Transfer of hES Cells to Matrigel

BD BioCoat Matrigel Cellware (thin layer, 100 μg/cm2, Becton Dickinson [BD], Bedford, MA) was rehydrated by adding 1 ml of k-VitroHES-medium to each well and incubated for 30 min in 37°C.

Two different techniques were evaluated for the transfer of the hES cells onto Matrigel; one with mechanical dissociation and one with enzymatic treatment. The hES colonies were mechanically cut into small square pieces, representing the center of each colony, by using Stem Cell Tools (Swemed Lab AB, Billdal, Sweden), carefully detached and transferred to Hanks' balanced salt solution (HBSS; Gibco/Invitrogen).

Collagenase IV treatment.

After washing in HBSS, the cell clusters were transferred to a Collagenase IV solution (200 U/ml; Sigma) for enzymatic dissociation. The cells were incubated for 30 min at 37°C and 5% CO2. During the incubation period, repeated mechanical dissociations with a pipette were performed and the dissociation process monitored in an inverted microscope. After the incubation period, the cell suspension was pelleted (400 G for 5 min) and washed once in KnockOut D-MEM (GibcoBRL/Invitrogen) before being resuspended in k-VitroHES medium.

Mechanical dissociation.

After washing in HBSS, the cell clusters were carefully dissociated mechanically by using a 1-ml automatic pipette. The dissociation process was completed when the clusters contained approximately 400–600 cells (Fig. 1a).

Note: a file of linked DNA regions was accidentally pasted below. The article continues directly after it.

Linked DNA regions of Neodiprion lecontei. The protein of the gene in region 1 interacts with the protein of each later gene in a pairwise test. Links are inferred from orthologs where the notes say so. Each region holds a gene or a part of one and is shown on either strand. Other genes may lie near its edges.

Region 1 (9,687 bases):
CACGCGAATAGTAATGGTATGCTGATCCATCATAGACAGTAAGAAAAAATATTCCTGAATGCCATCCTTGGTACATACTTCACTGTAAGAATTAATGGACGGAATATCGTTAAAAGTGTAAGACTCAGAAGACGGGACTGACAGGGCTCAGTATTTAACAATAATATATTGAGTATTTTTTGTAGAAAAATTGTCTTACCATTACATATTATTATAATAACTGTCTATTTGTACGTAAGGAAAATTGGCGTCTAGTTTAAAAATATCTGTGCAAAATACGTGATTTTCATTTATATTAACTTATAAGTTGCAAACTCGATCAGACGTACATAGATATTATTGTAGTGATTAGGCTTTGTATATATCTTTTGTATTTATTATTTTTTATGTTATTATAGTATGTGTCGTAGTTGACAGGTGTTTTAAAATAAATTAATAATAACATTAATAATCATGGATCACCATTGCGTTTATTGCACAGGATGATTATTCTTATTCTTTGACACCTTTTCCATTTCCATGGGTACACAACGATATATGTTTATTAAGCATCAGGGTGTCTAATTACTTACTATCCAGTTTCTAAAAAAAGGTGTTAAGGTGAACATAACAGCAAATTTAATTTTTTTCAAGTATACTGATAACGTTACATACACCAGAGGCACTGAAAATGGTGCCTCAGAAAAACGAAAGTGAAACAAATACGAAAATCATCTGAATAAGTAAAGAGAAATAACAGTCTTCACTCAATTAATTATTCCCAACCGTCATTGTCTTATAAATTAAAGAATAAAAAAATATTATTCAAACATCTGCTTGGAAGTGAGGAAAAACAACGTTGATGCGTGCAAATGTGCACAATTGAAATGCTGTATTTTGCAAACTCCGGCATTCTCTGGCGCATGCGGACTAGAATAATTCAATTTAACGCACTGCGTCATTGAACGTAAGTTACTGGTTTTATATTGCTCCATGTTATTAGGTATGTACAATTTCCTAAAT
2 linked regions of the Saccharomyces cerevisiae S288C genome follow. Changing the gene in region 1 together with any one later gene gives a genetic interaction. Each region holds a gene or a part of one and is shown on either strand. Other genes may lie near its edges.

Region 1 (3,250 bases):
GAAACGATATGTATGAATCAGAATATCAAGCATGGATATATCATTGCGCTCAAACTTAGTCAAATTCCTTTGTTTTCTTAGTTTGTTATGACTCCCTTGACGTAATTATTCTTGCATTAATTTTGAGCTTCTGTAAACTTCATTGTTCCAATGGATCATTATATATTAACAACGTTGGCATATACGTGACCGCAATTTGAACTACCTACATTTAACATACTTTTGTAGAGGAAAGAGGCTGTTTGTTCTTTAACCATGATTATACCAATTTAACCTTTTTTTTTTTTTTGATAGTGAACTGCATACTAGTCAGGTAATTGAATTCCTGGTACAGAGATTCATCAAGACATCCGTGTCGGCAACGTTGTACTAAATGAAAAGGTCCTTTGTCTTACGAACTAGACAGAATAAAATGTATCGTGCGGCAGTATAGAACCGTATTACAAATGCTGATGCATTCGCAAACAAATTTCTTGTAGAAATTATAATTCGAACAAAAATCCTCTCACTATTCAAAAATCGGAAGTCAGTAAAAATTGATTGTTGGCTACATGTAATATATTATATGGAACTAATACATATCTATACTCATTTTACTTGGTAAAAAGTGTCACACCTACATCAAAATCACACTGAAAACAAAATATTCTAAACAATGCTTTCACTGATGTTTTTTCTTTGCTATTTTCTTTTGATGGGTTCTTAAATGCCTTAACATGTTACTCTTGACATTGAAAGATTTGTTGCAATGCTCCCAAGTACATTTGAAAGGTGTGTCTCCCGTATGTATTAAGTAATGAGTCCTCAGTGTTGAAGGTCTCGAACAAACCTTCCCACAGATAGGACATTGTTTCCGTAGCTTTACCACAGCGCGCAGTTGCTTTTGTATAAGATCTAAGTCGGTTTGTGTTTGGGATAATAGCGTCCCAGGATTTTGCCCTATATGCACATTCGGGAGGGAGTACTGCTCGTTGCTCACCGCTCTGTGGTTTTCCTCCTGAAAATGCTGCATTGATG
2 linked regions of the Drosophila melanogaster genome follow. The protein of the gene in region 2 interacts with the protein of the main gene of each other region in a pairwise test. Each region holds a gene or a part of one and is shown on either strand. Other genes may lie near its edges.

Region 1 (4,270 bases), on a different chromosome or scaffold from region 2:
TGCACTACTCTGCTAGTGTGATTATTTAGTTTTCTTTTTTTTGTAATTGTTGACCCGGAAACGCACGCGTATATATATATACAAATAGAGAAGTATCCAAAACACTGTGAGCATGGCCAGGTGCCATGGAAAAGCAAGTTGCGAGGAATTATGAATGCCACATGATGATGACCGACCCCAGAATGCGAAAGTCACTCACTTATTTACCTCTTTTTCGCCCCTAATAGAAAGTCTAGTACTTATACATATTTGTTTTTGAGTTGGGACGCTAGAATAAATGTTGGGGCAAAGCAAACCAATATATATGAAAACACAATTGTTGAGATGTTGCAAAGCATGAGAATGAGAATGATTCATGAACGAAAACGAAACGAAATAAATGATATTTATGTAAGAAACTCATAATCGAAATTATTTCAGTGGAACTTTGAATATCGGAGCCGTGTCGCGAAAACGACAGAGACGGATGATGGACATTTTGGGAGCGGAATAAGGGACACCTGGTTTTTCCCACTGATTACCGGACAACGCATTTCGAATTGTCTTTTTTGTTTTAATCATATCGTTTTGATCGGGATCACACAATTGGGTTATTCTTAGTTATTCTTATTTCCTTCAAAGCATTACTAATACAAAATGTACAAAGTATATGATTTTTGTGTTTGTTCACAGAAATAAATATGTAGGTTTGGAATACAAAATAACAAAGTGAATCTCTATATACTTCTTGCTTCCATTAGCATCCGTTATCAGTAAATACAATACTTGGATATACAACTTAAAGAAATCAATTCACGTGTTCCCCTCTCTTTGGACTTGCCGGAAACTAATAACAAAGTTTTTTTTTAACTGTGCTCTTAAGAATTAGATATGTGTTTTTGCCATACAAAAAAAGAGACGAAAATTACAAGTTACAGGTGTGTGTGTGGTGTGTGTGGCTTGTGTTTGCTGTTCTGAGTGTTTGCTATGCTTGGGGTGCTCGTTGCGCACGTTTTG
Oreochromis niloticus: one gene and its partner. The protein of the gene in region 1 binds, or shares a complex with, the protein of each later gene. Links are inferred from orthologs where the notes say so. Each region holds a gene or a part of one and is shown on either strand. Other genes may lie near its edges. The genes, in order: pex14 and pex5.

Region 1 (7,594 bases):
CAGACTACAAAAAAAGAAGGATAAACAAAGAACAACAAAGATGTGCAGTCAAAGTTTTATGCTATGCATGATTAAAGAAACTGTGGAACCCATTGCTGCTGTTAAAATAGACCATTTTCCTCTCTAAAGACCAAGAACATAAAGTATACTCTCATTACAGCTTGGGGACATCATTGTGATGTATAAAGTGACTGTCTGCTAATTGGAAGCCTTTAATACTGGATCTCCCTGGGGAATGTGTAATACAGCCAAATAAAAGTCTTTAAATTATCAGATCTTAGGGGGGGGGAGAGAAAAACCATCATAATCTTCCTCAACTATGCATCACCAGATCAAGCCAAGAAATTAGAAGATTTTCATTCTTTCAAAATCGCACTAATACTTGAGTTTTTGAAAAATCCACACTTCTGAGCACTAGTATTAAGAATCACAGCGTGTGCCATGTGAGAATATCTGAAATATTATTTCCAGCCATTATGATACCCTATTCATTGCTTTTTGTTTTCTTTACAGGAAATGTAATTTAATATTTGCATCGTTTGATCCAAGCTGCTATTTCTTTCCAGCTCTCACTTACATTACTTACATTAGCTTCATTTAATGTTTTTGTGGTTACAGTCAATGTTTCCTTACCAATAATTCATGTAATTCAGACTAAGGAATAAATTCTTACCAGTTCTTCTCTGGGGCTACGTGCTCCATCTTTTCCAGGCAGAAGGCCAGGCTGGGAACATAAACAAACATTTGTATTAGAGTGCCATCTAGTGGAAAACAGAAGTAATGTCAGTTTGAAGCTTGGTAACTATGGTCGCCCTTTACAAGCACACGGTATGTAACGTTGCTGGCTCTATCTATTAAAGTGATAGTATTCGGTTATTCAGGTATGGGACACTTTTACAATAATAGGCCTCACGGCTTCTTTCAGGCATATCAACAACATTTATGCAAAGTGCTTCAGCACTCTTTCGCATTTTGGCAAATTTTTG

After washing and resuspension in k-VitroHES-medium, the cells were transferred to rehydrated Matrigel (six-well thin layer plates; BD) at a cell density of 10 to 15 clusters/well. For the two different transfer techniques, the cells were seeded into four wells each and incubated at 37°C in 5% CO2. Each experiment was repeated four times, with the same amount of cells seeded each time. The number of cells initially used for the two different dissociation protocols were identical. After 2 and 6 days, the colony size and number were calculated. The colony area was calculated by measuring the X and Y diameter of all hES colonies with undifferentiated morphology, allowing for an approximation of cell growth. These colonies consist of a monolayer of homogenously sized cells making this approximation possible. Colony area to cell number correlation was calculated and an approximately linear correlation between colony size and cell number was found in undifferentiated Matrigel cultures. The area/cell relationship averaged at 82 μm2 with individual cell areas ranging from 30 to 134 μm2.